How to: Run Automated Tests In a Lab Environment Using Microsoft Test Manager
When you run automated tests in Microsoft Test Manager, you must run them in a lab environment. You can run automated tests in SCVMM environments and standard environments. The process is the same for both types of lab environments. To run automated tests in a lab environment, you must associate your automated tests with test cases, and then add the test cases to a test suite in a test plan.
- Visual Studio Ultimate, Visual Studio Premium, Visual Studio Test Professional
We do not recommend that you use SCVMM environments to run load or stress tests. Instead, use physical computers in a standard environment.
Use the following procedures to set up your test plan and run the tests using the appropriate environment and test settings:
Build and Install Your Application in a Lab Environment
Run the Automated Test Using Microsoft Test Manager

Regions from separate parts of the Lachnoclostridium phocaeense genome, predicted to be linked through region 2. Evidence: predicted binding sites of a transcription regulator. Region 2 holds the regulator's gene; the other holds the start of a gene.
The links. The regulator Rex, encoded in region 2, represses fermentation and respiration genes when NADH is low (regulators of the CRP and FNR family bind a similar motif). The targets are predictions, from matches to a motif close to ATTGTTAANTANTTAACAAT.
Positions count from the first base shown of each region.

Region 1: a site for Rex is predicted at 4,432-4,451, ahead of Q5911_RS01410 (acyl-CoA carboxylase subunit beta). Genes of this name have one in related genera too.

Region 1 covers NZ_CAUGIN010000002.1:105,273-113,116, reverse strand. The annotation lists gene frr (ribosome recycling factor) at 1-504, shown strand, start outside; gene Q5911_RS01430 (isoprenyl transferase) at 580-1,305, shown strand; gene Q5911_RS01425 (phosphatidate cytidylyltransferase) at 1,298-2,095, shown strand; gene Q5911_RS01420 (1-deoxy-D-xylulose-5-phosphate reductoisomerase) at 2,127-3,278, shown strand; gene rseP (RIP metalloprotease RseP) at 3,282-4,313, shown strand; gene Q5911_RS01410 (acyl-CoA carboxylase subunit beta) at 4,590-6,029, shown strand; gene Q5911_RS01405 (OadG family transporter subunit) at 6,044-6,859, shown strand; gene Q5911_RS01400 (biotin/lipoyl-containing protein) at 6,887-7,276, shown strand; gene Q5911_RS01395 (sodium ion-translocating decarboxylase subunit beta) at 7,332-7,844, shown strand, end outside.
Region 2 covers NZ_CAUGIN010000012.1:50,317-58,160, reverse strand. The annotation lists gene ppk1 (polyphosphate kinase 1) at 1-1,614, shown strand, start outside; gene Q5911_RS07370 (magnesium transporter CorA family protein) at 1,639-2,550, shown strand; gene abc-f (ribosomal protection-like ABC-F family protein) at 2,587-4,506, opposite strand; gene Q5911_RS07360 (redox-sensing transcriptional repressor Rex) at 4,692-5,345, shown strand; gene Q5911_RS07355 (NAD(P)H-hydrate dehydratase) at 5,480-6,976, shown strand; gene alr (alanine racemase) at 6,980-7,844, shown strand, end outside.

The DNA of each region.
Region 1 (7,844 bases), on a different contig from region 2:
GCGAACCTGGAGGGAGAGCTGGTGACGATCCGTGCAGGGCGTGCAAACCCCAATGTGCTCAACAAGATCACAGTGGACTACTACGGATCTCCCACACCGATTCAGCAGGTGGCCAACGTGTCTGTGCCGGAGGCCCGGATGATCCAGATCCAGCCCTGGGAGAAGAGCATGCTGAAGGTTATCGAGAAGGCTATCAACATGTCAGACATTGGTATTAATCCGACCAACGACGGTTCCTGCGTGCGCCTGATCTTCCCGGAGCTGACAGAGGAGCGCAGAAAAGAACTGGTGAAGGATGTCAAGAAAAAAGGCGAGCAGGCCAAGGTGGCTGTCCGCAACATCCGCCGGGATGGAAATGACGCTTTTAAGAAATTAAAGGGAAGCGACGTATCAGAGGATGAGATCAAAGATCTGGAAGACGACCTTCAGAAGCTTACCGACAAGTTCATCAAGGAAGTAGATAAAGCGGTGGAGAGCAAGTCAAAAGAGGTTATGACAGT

View and update the test results
Before you can run automated tests using Microsoft Test Manager, you must follow these steps:
Configure a test controller for your lab environment. See Setting Up Test Controllers in Lab Environments with Microsoft Test Manager.
Create a lab environment that includes a machine for each role that is required in your tests. See Creating Lab Environments.
Associate your automated tests with test cases and add them to a test suite in a test plan. See How to: Associate an Automated Test with a Test Case or How to: Create Test Cases from an Assembly of Automated Tests Using tcm.exe.
Build and install your application in a lab environment